There is evidence to suggest that regularly reciting positive affirmations can train a person’s brain to think more positively. Caregivers can help seniors choose one or more positive affirmations that can be said out loud each day. The affirmations can be changed as often as desired to better suit current circumstances. Affirmations are best received when in a meditative state, because there are less distractions, making it easier for the affirmations to take root in the mind. Sit comfortably in a quiet place, focus on calm breathing, and then repeat the affirmations out loud 3-5 times. Caregivers can help seniors who have speech impairments by saying the affirmations out loud for them. Another way to practice this is for caregivers to repeat the affirmation each time it is said by the senior. For example, the affirmation “I am happy” would be followed by the caregiver saying “you are happy”. It can also be helpful to write the affirmations down on a piece of paper or in a journal.
4. Physical Meditation
There are several physical practices that can induce a state of meditation. The most popular of these are yoga and Tai Chi. Yoga combines breath control, simple meditation, and the adoption of specific bodily postures. Almost every yoga pose can be modified to account for the needs and abilities of each individual person. Some yoga poses that are particularly good for seniors include tree pose, warrior II, low lunge, and restorative poses. Many yoga centers have classes specifically for seniors, so caregivers can check to see if there are yoga for senior classes in their area.
A popular image of Tai Chi is a group of seniors performing this type of exercise in a park. There’s a reason that Tai Chi is so popular amongst the elderly. This Chinese form of martial arts consists of slow, low impact, gentle movements that are perfect for people with aging bodies or who are recovering from injuries. Benefits include improved balance and stability, increased muscle strength and tone, and improved hand and eye coordination. Tai Chi is best learned from an instructor, although there are instructional videos available. Like yoga, Tai Chi involves a lot of gentle stretching, and the movements can be modified if necessary. Tai Chi is also a great way for seniors to connect with with their community, as Tai Chi is often performed in group settings.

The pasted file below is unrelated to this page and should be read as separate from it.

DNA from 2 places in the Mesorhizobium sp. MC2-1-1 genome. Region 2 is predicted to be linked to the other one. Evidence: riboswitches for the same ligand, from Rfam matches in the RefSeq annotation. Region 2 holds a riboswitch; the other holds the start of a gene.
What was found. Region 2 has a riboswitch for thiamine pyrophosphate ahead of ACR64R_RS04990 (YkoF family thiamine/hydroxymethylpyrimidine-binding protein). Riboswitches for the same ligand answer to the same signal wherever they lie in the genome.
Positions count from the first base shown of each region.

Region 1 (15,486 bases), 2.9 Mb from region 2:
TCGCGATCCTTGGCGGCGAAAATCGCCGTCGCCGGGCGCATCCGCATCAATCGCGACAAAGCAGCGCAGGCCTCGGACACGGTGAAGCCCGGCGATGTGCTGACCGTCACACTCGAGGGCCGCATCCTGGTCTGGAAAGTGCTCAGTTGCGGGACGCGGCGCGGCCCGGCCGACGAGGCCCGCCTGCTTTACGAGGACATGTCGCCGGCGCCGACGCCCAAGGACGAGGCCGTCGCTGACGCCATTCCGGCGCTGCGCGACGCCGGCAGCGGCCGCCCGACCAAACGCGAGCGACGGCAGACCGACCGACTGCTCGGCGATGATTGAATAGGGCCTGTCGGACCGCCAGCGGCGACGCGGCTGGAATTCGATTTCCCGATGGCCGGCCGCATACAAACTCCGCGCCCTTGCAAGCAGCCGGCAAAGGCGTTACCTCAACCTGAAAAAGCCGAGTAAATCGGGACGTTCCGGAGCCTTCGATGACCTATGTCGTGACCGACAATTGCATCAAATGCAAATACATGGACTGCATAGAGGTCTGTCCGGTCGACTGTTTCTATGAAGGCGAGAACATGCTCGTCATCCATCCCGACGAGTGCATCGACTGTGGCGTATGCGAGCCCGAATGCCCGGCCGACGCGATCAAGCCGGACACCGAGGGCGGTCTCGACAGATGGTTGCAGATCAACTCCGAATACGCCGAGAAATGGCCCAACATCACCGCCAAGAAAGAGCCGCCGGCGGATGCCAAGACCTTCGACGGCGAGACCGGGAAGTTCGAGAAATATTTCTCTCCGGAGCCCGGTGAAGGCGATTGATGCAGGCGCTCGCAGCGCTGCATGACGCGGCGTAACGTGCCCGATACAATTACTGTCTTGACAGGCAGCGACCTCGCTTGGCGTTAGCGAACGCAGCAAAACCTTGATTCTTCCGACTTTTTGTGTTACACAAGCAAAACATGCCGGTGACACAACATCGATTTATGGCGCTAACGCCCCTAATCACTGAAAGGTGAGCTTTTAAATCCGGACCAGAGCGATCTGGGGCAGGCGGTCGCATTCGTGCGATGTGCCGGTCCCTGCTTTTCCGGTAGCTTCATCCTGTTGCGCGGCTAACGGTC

5. Gratitude Journal
Gratitude is an affirmation of goodness and the recognition that the source of this goodness often comes from outside of ourselves. Practicing gratitude is a way to remain humble and to create an environment in which you and those around you feel valued and appreciated. A way to incorporate gratitude into a meditation practice is through a gratitude journal. The first step is to get into a meditative state by following the foundation for meditation or by leading with a session of mindfulness meditation or concentrative meditation. The next step is for the person to write down 3-5 things they are grateful for and to take a moment to reflect on each of those things. Keeping a gratitude journal allows a person to read back through everything they are grateful for throughout the year.
There are also the added benefits of journaling itself, which include strengthening the immune system, reducing inflammation, and decreasing symptoms of asthma and rheumatoid arthritis. Some studies show improved liver and lung function, as well. An improved immune system also has the direct benefits of less illness and faster healing. Caregivers can assist by helping seniors pick out a journal, offering prompts for things they might be grateful for, and writing down the gratitude affirmations if the seniors have physical ailments, such as arthritis, that prevent them from writing.
Meditation and Self-Care for Caregivers
The benefits of meditation for seniors also extend to caregivers. A regular meditation practice is a great form of self-care for home caregivers, and can be helpful in preventing things like compassion fatigue and caregiver burnout. For more support, caregivers can turn to resources provided by their home care agencies. Alegre Home Care, for instance, offers training programs and other services to help caregivers maintain a healthy lifestyle.